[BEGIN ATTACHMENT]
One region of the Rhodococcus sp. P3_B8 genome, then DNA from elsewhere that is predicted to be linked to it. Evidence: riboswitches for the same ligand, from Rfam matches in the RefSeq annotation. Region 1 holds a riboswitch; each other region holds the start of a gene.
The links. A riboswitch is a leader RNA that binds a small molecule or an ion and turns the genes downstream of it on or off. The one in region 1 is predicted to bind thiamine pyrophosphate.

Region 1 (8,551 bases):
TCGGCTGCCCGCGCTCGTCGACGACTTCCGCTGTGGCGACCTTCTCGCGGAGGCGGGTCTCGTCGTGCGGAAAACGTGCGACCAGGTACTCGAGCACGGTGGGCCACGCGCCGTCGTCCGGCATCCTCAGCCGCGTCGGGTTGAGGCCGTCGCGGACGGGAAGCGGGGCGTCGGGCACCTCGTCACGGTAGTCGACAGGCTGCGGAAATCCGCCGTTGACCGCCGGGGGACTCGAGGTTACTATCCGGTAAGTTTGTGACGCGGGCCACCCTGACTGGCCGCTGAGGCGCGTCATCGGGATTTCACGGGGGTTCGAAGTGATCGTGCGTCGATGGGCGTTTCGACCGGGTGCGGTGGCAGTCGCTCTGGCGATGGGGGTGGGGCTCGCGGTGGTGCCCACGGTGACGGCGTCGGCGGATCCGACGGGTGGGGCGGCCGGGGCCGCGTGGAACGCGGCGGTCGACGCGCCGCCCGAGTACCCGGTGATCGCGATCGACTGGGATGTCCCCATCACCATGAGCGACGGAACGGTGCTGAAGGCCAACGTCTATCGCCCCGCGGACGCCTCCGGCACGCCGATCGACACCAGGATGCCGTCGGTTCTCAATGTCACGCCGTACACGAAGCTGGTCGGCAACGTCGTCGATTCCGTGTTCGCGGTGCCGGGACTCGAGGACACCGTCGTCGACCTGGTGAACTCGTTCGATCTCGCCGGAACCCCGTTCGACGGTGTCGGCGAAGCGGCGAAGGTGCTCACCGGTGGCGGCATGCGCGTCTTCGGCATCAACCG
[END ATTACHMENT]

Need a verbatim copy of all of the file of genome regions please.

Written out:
One region of the Rhodococcus sp. P3_B8 genome, then DNA from elsewhere that is predicted to be linked to it. Evidence: riboswitches for the same ligand, from Rfam matches in the RefSeq annotation. Region 1 holds a riboswitch; each other region holds the start of a gene.
The links. A riboswitch is a leader RNA that binds a small molecule or an ion and turns the genes downstream of it on or off. The one in region 1 is predicted to bind thiamine pyrophosphate.

Region 1 (8,551 bases):
TCGGCTGCCCGCGCTCGTCGACGACTTCCGCTGTGGCGACCTTCTCGCGGAGGCGGGTCTCGTCGTGCGGAAAACGTGCGACCAGGTACTCGAGCACGGTGGGCCACGCGCCGTCGTCCGGCATCCTCAGCCGCGTCGGGTTGAGGCCGTCGCGGACGGGAAGCGGGGCGTCGGGCACCTCGTCACGGTAGTCGACAGGCTGCGGAAATCCGCCGTTGACCGCCGGGGGACTCGAGGTTACTATCCGGTAAGTTTGTGACGCGGGCCACCCTGACTGGCCGCTGAGGCGCGTCATCGGGATTTCACGGGGGTTCGAAGTGATCGTGCGTCGATGGGCGTTTCGACCGGGTGCGGTGGCAGTCGCTCTGGCGATGGGGGTGGGGCTCGCGGTGGTGCCCACGGTGACGGCGTCGGCGGATCCGACGGGTGGGGCGGCCGGGGCCGCGTGGAACGCGGCGGTCGACGCGCCGCCCGAGTACCCGGTGATCGCGATCGACTGGGATGTCCCCATCACCATGAGCGACGGAACGGTGCTGAAGGCCAACGTCTATCGCCCCGCGGACGCCTCCGGCACGCCGATCGACACCAGGATGCCGTCGGTTCTCAATGTCACGCCGTACACGAAGCTGGTCGGCAACGTCGTCGATTCCGTGTTCGCGGTGCCGGGACTCGAGGACACCGTCGTCGACCTGGTGAACTCGTTCGATCTCGCCGGAACCCCGTTCGACGGTGTCGGCGAAGCGGCGAAGGTGCTCACCGGTGGCGGCATGCGCGTCTTCGGCATCAACCG